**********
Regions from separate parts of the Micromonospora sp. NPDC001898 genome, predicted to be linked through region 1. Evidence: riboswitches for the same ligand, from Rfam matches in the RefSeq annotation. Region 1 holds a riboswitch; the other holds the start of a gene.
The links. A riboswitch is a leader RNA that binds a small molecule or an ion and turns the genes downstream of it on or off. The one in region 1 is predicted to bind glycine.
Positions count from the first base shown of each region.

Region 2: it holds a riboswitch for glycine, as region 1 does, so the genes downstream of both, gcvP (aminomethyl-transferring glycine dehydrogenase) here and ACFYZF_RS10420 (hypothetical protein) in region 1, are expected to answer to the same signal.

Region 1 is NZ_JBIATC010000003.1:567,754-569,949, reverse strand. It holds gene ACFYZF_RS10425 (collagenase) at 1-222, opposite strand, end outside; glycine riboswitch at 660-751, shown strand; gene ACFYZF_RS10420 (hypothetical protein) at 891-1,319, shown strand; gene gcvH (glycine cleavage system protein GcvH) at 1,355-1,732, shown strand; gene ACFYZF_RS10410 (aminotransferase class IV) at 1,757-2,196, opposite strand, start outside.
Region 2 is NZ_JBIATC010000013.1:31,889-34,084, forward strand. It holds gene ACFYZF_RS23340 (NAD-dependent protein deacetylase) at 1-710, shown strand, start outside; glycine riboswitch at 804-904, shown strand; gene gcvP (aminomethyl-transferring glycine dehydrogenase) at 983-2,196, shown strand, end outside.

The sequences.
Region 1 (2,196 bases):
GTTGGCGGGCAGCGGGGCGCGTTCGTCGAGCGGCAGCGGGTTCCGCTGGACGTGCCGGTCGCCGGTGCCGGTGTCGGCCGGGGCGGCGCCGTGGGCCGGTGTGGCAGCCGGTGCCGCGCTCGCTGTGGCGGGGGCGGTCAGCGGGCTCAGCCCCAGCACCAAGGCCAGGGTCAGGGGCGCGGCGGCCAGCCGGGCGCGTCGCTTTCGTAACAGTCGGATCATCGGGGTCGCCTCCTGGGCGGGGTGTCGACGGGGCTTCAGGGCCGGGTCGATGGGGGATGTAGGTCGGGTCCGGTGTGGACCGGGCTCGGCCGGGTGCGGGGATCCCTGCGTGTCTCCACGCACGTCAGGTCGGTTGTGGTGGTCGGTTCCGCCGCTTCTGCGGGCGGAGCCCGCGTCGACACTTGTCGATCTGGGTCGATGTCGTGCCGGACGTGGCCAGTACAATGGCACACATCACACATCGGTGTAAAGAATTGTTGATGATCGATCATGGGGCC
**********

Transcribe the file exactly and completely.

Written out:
Regions from separate parts of the Micromonospora sp. NPDC001898 genome, predicted to be linked through region 1. Evidence: riboswitches for the same ligand, from Rfam matches in the RefSeq annotation. Region 1 holds a riboswitch; the other holds the start of a gene.
The links. A riboswitch is a leader RNA that binds a small molecule or an ion and turns the genes downstream of it on or off. The one in region 1 is predicted to bind glycine.
Positions count from the first base shown of each region.

Region 2: it holds a riboswitch for glycine, as region 1 does, so the genes downstream of both, gcvP (aminomethyl-transferring glycine dehydrogenase) here and ACFYZF_RS10420 (hypothetical protein) in region 1, are expected to answer to the same signal.

Region 1 is NZ_JBIATC010000003.1:567,754-569,949, reverse strand. It holds gene ACFYZF_RS10425 (collagenase) at 1-222, opposite strand, end outside; glycine riboswitch at 660-751, shown strand; gene ACFYZF_RS10420 (hypothetical protein) at 891-1,319, shown strand; gene gcvH (glycine cleavage system protein GcvH) at 1,355-1,732, shown strand; gene ACFYZF_RS10410 (aminotransferase class IV) at 1,757-2,196, opposite strand, start outside.
Region 2 is NZ_JBIATC010000013.1:31,889-34,084, forward strand. It holds gene ACFYZF_RS23340 (NAD-dependent protein deacetylase) at 1-710, shown strand, start outside; glycine riboswitch at 804-904, shown strand; gene gcvP (aminomethyl-transferring glycine dehydrogenase) at 983-2,196, shown strand, end outside.

The sequences.
Region 1 (2,196 bases):
GTTGGCGGGCAGCGGGGCGCGTTCGTCGAGCGGCAGCGGGTTCCGCTGGACGTGCCGGTCGCCGGTGCCGGTGTCGGCCGGGGCGGCGCCGTGGGCCGGTGTGGCAGCCGGTGCCGCGCTCGCTGTGGCGGGGGCGGTCAGCGGGCTCAGCCCCAGCACCAAGGCCAGGGTCAGGGGCGCGGCGGCCAGCCGGGCGCGTCGCTTTCGTAACAGTCGGATCATCGGGGTCGCCTCCTGGGCGGGGTGTCGACGGGGCTTCAGGGCCGGGTCGATGGGGGATGTAGGTCGGGTCCGGTGTGGACCGGGCTCGGCCGGGTGCGGGGATCCCTGCGTGTCTCCACGCACGTCAGGTCGGTTGTGGTGGTCGGTTCCGCCGCTTCTGCGGGCGGAGCCCGCGTCGACACTTGTCGATCTGGGTCGATGTCGTGCCGGACGTGGCCAGTACAATGGCACACATCACACATCGGTGTAAAGAATTGTTGATGATCGATCATGGGGCC